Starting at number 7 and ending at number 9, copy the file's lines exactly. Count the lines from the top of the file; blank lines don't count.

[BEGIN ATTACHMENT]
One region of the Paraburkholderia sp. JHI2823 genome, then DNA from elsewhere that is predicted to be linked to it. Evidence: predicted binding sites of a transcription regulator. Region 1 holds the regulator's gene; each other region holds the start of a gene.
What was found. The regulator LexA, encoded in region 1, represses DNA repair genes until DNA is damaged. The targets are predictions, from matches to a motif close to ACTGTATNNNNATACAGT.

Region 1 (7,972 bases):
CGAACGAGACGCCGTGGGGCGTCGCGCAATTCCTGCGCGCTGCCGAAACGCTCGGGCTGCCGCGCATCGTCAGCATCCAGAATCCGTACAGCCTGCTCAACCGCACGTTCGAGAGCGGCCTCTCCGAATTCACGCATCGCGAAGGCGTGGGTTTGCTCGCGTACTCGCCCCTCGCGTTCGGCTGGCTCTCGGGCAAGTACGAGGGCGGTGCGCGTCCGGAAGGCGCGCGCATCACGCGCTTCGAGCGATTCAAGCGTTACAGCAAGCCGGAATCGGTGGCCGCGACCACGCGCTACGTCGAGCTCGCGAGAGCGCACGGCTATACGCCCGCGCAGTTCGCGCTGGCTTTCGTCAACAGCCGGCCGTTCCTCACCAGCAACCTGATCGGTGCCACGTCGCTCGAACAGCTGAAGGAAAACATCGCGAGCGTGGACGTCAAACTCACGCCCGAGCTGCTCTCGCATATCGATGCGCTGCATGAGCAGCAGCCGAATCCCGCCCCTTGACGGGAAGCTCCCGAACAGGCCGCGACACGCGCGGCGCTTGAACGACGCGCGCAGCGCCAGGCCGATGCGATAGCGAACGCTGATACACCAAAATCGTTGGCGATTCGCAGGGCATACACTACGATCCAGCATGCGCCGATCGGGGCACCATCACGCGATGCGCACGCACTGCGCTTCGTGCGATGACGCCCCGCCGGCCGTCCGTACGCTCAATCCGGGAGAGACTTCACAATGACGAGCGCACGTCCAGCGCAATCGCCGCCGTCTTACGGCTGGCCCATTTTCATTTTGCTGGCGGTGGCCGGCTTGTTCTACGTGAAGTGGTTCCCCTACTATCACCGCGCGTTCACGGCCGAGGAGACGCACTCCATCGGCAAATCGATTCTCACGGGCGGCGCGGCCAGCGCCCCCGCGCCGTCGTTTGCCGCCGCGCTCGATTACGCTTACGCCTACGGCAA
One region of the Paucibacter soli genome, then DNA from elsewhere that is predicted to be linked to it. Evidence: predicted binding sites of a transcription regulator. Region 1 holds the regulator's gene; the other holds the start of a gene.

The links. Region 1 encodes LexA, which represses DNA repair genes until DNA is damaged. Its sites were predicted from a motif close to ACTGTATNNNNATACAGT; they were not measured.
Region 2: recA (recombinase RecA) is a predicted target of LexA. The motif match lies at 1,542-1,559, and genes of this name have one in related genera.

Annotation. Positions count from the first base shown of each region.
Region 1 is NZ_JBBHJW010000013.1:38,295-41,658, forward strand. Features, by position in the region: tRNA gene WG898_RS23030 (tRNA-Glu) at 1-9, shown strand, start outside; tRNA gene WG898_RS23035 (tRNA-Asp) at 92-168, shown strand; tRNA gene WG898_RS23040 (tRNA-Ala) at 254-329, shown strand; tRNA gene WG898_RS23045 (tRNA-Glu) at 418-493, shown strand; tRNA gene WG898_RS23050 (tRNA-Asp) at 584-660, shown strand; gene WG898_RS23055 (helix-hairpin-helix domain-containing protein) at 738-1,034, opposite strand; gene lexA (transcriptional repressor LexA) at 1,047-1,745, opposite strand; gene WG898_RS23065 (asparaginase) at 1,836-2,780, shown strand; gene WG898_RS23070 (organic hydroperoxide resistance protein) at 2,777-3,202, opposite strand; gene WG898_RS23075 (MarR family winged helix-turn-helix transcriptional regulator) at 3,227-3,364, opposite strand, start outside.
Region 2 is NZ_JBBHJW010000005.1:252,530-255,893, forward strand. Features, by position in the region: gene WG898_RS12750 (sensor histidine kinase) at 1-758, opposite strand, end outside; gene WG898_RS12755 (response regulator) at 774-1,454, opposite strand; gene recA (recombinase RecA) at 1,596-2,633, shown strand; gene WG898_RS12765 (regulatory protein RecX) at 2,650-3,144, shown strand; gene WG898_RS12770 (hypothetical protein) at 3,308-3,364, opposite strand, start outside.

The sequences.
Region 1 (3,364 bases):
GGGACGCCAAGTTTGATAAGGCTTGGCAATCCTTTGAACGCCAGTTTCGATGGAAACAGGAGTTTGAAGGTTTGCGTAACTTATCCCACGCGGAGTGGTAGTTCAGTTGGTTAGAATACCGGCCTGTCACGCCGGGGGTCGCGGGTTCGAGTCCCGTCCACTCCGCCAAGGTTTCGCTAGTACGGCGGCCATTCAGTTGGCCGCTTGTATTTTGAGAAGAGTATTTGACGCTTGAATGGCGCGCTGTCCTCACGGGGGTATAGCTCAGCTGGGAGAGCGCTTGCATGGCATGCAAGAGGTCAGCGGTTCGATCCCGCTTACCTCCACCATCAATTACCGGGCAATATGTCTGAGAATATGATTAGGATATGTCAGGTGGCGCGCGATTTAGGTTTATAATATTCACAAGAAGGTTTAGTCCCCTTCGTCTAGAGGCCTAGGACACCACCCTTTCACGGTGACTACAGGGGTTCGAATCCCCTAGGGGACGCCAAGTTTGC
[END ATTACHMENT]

Region 2: recA (recombinase RecA) is a predicted target of LexA. The motif match lies at 1,542-1,559, and genes of this name have one in related genera.

Annotation. Positions count from the first base shown of each region.
Region 1 is NZ_JBBHJW010000013.1:38,295-41,658, forward strand. Features, by position in the region: tRNA gene WG898_RS23030 (tRNA-Glu) at 1-9, shown strand, start outside; tRNA gene WG898_RS23035 (tRNA-Asp) at 92-168, shown strand; tRNA gene WG898_RS23040 (tRNA-Ala) at 254-329, shown strand; tRNA gene WG898_RS23045 (tRNA-Glu) at 418-493, shown strand; tRNA gene WG898_RS23050 (tRNA-Asp) at 584-660, shown strand; gene WG898_RS23055 (helix-hairpin-helix domain-containing protein) at 738-1,034, opposite strand; gene lexA (transcriptional repressor LexA) at 1,047-1,745, opposite strand; gene WG898_RS23065 (asparaginase) at 1,836-2,780, shown strand; gene WG898_RS23070 (organic hydroperoxide resistance protein) at 2,777-3,202, opposite strand; gene WG898_RS23075 (MarR family winged helix-turn-helix transcriptional regulator) at 3,227-3,364, opposite strand, start outside.